Auckland Islands shag -- 奥岛鸬鹚 (Phalacrocorax colensoi)

Pair of Auckland Islands shags
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Auckland Islands shag fact file

Auckland Islands shag description

GenusPhalacrocorax (1)

The Auckland Islands shag is a medium-sized, black-and-white cormorant with a short black crest. The black plumage of the upperparts glitters with a metallic blue sheen and contrasts starkly with the white of the underparts and throat and pink of the legs and feet (4). The upperparts and wings may be wholly black or with some white on the wings, appearing as a bar when folded, and some males have a white patch on the back (2) (4). During courtship displays, the male barks and makes ticking sounds, while the female gives a soft purr (4).

Also known as
Auckland Island shag.
Length: 63 cm (2)
Wingspan: 105 cm (2)
2 kg (3)

Auckland Islands shag biology

The Auckland Islands shag nests in colonies, with females usually laying a clutch of three eggs between November and February, followed by an incubation period of around 28 to 32 days (2) (3). However, a brood of only two chicks is normally successfully raised (2).

This bird feeds on small fish and marine invertebrates (3) (4), and sometimes forms large feeding flocks (2).


Auckland Islands shag range

Restricted to the Auckland Islands and surrounding waters, New Zealand, with colonies present on Auckland, Enderby, Rose, Ewing and Adams Islands (4).

See this species on Google Earth.


Auckland Islands shag habitat

This marine bird forages both in open sea and in sheltered coastal waters, and breeds and roosts on ledges, on the tops of sea cliffs, in hollows, and also sometimes on flat ground amongst grass tussock or in the shelter of overhanging rocks, bushes or trees (2).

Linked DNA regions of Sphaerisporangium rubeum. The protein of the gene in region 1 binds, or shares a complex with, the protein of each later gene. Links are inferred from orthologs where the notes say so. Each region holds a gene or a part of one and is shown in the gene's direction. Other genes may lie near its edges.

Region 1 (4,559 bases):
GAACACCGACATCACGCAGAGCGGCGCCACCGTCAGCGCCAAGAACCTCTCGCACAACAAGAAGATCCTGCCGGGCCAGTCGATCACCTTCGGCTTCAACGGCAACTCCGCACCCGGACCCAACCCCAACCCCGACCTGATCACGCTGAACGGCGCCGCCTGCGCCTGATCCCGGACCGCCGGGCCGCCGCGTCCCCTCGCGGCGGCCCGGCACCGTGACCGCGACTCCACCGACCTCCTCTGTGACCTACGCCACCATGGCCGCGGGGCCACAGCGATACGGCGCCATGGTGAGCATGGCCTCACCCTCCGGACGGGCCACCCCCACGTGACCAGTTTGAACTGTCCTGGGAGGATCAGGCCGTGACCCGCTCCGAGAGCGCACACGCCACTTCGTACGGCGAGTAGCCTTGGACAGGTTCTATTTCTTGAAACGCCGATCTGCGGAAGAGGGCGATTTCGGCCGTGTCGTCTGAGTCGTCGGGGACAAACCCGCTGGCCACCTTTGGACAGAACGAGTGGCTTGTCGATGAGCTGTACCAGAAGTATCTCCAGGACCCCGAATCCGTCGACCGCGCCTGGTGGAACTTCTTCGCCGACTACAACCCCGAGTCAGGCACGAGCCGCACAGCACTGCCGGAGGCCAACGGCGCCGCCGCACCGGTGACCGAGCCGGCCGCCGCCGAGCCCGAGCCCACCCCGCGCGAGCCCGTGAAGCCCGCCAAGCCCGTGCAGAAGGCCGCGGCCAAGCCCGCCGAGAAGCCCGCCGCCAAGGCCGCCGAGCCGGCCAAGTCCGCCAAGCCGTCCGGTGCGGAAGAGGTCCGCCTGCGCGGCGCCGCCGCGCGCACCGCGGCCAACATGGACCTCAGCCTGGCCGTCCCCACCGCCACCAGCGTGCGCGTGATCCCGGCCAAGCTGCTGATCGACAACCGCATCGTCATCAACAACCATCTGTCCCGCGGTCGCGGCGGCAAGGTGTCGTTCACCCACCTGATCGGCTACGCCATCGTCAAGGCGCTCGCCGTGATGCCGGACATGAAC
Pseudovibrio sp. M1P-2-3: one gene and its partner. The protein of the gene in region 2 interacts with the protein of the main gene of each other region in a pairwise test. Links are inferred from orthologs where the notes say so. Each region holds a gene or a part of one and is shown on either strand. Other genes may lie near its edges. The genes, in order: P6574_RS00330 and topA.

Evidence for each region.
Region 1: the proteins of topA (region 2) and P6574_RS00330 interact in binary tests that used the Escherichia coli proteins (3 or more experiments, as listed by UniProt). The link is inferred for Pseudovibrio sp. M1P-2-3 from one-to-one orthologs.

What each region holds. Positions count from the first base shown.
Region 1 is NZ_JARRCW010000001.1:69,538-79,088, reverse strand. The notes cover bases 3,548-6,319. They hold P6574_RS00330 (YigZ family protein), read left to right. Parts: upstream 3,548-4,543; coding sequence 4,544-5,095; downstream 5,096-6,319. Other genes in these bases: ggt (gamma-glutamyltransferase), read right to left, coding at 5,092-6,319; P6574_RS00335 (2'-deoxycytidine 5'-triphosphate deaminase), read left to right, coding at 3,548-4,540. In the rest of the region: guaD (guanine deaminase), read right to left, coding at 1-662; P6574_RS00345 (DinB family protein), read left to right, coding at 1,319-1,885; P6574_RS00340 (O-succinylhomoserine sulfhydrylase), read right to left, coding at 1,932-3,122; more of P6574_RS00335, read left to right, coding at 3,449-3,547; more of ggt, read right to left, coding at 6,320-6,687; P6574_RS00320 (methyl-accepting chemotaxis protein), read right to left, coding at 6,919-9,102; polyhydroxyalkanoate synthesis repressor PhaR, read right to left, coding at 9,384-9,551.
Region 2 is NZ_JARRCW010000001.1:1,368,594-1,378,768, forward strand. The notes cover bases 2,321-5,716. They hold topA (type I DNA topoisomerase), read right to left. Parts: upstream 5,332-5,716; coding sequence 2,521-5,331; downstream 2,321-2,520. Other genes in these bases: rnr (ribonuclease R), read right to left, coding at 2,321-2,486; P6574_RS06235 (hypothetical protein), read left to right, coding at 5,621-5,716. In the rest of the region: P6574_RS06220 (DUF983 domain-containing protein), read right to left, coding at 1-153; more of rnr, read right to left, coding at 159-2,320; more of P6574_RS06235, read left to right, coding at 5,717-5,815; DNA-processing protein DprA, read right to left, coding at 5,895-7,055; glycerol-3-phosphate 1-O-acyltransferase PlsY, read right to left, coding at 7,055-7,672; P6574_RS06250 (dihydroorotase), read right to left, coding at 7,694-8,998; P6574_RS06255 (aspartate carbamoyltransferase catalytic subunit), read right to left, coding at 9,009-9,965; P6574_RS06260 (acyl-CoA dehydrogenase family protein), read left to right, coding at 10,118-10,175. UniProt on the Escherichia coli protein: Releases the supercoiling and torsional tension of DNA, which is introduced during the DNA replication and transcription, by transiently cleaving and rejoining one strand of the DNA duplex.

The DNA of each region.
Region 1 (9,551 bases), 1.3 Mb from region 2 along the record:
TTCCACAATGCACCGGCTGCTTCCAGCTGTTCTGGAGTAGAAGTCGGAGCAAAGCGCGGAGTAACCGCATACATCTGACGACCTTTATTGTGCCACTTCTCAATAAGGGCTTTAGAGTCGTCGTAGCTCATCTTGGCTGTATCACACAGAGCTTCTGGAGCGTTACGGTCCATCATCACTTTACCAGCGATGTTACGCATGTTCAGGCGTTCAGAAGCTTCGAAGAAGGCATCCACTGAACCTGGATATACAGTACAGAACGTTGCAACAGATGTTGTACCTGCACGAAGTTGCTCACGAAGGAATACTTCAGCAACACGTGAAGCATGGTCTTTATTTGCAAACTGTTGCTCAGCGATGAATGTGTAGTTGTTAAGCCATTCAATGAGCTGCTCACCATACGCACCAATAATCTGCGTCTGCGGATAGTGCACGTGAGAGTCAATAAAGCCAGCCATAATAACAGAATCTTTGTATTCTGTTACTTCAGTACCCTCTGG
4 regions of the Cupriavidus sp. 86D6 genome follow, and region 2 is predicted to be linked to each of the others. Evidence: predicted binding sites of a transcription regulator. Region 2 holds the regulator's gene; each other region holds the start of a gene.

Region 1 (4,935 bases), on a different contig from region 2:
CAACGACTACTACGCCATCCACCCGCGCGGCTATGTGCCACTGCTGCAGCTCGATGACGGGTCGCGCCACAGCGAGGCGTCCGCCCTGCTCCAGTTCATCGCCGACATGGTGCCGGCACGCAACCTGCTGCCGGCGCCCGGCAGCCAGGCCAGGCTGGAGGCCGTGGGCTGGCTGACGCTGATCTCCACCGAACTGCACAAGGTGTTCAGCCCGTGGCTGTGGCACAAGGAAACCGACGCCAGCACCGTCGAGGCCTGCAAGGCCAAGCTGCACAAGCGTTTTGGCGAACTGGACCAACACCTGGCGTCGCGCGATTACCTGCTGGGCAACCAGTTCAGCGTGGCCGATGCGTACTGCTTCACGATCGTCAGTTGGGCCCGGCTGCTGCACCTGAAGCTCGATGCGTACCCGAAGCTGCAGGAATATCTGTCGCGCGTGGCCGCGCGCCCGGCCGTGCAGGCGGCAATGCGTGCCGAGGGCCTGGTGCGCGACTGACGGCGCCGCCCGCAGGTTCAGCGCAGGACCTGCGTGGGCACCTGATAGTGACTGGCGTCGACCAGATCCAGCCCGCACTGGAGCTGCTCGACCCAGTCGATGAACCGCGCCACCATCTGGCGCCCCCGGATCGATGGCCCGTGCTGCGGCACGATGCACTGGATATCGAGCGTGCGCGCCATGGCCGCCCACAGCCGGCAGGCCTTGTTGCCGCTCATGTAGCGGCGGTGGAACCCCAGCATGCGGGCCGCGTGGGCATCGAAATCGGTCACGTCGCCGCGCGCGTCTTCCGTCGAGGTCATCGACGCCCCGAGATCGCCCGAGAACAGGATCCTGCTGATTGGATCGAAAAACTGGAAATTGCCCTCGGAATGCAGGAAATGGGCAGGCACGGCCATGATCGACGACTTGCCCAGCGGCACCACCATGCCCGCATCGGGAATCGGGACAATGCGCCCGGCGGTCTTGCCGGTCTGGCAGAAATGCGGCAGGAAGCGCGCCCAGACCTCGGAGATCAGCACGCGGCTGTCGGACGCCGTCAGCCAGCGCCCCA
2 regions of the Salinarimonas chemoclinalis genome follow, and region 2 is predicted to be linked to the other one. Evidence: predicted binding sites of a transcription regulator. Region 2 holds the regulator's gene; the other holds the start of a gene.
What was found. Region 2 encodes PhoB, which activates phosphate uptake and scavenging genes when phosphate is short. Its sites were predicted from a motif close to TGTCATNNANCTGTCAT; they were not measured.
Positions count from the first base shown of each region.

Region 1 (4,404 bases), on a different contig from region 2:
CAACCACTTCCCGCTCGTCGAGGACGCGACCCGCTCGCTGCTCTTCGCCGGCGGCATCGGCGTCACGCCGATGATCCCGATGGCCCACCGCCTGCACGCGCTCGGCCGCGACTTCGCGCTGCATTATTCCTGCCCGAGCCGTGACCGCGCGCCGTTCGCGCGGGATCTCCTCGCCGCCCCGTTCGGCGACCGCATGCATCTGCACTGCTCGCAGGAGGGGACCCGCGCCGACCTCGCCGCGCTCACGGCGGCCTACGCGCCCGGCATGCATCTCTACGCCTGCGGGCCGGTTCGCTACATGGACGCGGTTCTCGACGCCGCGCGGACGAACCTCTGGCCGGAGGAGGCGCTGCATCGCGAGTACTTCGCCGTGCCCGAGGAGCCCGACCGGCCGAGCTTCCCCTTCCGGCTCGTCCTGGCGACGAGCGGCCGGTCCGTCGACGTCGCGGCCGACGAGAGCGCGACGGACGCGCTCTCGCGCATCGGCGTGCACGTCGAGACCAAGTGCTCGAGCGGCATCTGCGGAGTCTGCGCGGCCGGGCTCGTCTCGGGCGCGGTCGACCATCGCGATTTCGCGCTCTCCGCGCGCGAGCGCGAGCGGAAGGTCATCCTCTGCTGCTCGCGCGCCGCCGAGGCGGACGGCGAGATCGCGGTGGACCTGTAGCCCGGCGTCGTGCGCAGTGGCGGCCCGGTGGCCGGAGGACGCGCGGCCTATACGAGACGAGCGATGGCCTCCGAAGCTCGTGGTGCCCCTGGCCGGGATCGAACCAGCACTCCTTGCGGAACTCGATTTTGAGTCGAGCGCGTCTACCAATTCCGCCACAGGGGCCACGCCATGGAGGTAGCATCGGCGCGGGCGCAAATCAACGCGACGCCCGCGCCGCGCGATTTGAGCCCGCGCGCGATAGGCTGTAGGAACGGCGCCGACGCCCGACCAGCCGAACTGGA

Auckland Islands shag status

Classified as Vulnerable (VU) on the IUCN Red List (1).

IUCN Red List species status – Vulnerable


Auckland Islands shag threats

Since pigs on Auckland Island destroy any colonies they can reach, colonies have been largely restricted to inaccessible sites. Before they were removed, cattle and rabbits had a similar impact on Rose and Enderby and, on Enderby, cattle have wiped out a tussock grass that was a preferred nesting material. Cats are another potential predator on Auckland Island and pose a threat to this native bird (4). Additionally, nests have sometimes been washed away by high tides and storm waves (2).


Auckland Islands shag conservation

In 1993, feral cattle and rabbits were removed from Enderby and Rose and, in 1995, feral goats were eradicated from Auckland Island. The Auckland Island group has long been a nature reserve and, in 1998, was declared part of a World Heritage Site. In 2003, the area was further designated a Marine Reserve (4).

View information on this species at the UNEP World Conservation Monitoring Centre.

Find out more

For more information on the Auckland Islands shag, see:



This information is awaiting authentication by a species expert, and will be updated as soon as possible. If you are able to help please contact:



Previously domesticated animals that have returned to a wild state.
The act of incubating eggs; that is, keeping them warm so that development is possible.
Animals with no backbone, such as insects, crustaceans, worms, molluscs, spiders, cnidarians (jellyfish, corals, sea anemones), echinoderms, and others.


  1. IUCN Red List (September, 2006)
  2. del Hoyo, J., Elliott, A. and Sargatal, J. (1992) Handbook of the Birds of the World – Ostrich to Ducks. Vol. 1. Lynx Edicions, Barcelona.
  3. Te Ara: The Encyclopedia of New Zealand (October, 2006)
  4. BirdLife International (October, 2006)

Image credit

Pair of Auckland Islands shags  
Pair of Auckland Islands shags

© Peter LaTourrette /
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